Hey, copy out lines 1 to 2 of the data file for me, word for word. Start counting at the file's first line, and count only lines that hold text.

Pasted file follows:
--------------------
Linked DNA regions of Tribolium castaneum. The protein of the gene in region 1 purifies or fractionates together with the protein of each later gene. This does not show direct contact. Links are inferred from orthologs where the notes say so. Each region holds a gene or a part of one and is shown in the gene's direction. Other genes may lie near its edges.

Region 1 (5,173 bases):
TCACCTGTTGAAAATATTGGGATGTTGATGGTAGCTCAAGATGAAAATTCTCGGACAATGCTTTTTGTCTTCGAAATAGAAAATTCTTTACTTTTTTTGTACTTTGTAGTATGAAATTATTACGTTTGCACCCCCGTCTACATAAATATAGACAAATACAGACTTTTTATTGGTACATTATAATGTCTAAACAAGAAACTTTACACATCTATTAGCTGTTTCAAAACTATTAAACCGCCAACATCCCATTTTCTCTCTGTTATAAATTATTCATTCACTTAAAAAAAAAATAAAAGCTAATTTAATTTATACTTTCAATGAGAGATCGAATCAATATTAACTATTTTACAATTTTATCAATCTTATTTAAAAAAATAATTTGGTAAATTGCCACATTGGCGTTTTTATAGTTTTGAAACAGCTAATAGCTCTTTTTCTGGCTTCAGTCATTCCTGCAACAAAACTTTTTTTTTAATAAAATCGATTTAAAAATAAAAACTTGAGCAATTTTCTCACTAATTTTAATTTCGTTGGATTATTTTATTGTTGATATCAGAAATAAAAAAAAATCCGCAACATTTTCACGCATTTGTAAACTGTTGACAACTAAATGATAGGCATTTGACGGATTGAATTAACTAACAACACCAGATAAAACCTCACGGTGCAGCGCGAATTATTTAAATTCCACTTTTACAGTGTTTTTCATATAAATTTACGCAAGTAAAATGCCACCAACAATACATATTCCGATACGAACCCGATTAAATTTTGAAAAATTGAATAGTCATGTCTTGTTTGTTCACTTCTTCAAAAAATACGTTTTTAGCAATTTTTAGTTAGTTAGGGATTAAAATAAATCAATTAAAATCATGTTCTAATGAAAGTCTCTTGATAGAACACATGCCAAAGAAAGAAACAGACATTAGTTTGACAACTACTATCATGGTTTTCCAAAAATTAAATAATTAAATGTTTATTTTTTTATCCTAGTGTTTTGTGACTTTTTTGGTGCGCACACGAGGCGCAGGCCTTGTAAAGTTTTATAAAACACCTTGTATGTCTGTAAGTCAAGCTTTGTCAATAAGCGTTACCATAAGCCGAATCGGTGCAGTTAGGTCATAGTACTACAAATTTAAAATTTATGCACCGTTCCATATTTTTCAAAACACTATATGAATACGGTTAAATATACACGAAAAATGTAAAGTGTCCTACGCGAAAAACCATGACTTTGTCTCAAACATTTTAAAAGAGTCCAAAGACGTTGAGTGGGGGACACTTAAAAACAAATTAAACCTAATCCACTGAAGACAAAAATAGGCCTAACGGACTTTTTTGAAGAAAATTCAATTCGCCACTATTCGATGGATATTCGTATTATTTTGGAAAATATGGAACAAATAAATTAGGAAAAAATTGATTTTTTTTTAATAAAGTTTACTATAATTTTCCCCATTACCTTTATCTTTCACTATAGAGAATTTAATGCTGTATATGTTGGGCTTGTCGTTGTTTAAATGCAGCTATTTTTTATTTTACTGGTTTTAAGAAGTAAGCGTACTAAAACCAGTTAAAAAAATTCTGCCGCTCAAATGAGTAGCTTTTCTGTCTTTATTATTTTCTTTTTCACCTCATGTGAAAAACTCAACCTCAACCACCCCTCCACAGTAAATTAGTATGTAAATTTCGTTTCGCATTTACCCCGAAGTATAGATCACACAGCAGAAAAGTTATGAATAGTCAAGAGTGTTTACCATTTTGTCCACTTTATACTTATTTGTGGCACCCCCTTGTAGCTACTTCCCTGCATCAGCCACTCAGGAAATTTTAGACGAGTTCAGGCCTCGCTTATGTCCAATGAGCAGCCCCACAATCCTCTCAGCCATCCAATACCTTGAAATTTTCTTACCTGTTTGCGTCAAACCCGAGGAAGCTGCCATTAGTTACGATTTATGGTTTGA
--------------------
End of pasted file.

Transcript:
Linked DNA regions of Tribolium castaneum. The protein of the gene in region 1 purifies or fractionates together with the protein of each later gene. This does not show direct contact. Links are inferred from orthologs where the notes say so. Each region holds a gene or a part of one and is shown in the gene's direction. Other genes may lie near its edges.

Region 1 (5,173 bases):